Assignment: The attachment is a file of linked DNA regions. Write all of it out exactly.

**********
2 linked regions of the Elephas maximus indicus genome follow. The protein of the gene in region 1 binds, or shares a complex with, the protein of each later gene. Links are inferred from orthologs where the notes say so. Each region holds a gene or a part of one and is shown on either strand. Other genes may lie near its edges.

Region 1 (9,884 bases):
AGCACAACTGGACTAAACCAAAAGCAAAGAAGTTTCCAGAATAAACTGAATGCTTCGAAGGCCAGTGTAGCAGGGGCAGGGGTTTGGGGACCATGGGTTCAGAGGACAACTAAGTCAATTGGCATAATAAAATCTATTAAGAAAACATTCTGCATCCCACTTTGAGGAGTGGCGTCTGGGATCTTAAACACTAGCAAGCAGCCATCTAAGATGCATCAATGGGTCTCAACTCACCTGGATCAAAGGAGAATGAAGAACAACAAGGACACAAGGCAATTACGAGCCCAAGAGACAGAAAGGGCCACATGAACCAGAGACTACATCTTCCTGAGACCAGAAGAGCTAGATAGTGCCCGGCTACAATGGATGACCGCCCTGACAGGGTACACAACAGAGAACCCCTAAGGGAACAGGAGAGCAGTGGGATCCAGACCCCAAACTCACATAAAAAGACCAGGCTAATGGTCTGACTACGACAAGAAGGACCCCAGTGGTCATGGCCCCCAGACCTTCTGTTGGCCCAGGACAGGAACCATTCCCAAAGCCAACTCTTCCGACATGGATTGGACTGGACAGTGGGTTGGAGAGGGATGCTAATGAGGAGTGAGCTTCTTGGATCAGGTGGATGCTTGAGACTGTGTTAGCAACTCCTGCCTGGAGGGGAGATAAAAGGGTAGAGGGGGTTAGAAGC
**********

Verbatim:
2 linked regions of the Elephas maximus indicus genome follow. The protein of the gene in region 1 binds, or shares a complex with, the protein of each later gene. Links are inferred from orthologs where the notes say so. Each region holds a gene or a part of one and is shown on either strand. Other genes may lie near its edges.

Region 1 (9,884 bases):
AGCACAACTGGACTAAACCAAAAGCAAAGAAGTTTCCAGAATAAACTGAATGCTTCGAAGGCCAGTGTAGCAGGGGCAGGGGTTTGGGGACCATGGGTTCAGAGGACAACTAAGTCAATTGGCATAATAAAATCTATTAAGAAAACATTCTGCATCCCACTTTGAGGAGTGGCGTCTGGGATCTTAAACACTAGCAAGCAGCCATCTAAGATGCATCAATGGGTCTCAACTCACCTGGATCAAAGGAGAATGAAGAACAACAAGGACACAAGGCAATTACGAGCCCAAGAGACAGAAAGGGCCACATGAACCAGAGACTACATCTTCCTGAGACCAGAAGAGCTAGATAGTGCCCGGCTACAATGGATGACCGCCCTGACAGGGTACACAACAGAGAACCCCTAAGGGAACAGGAGAGCAGTGGGATCCAGACCCCAAACTCACATAAAAAGACCAGGCTAATGGTCTGACTACGACAAGAAGGACCCCAGTGGTCATGGCCCCCAGACCTTCTGTTGGCCCAGGACAGGAACCATTCCCAAAGCCAACTCTTCCGACATGGATTGGACTGGACAGTGGGTTGGAGAGGGATGCTAATGAGGAGTGAGCTTCTTGGATCAGGTGGATGCTTGAGACTGTGTTAGCAACTCCTGCCTGGAGGGGAGATAAAAGGGTAGAGGGGGTTAGAAGC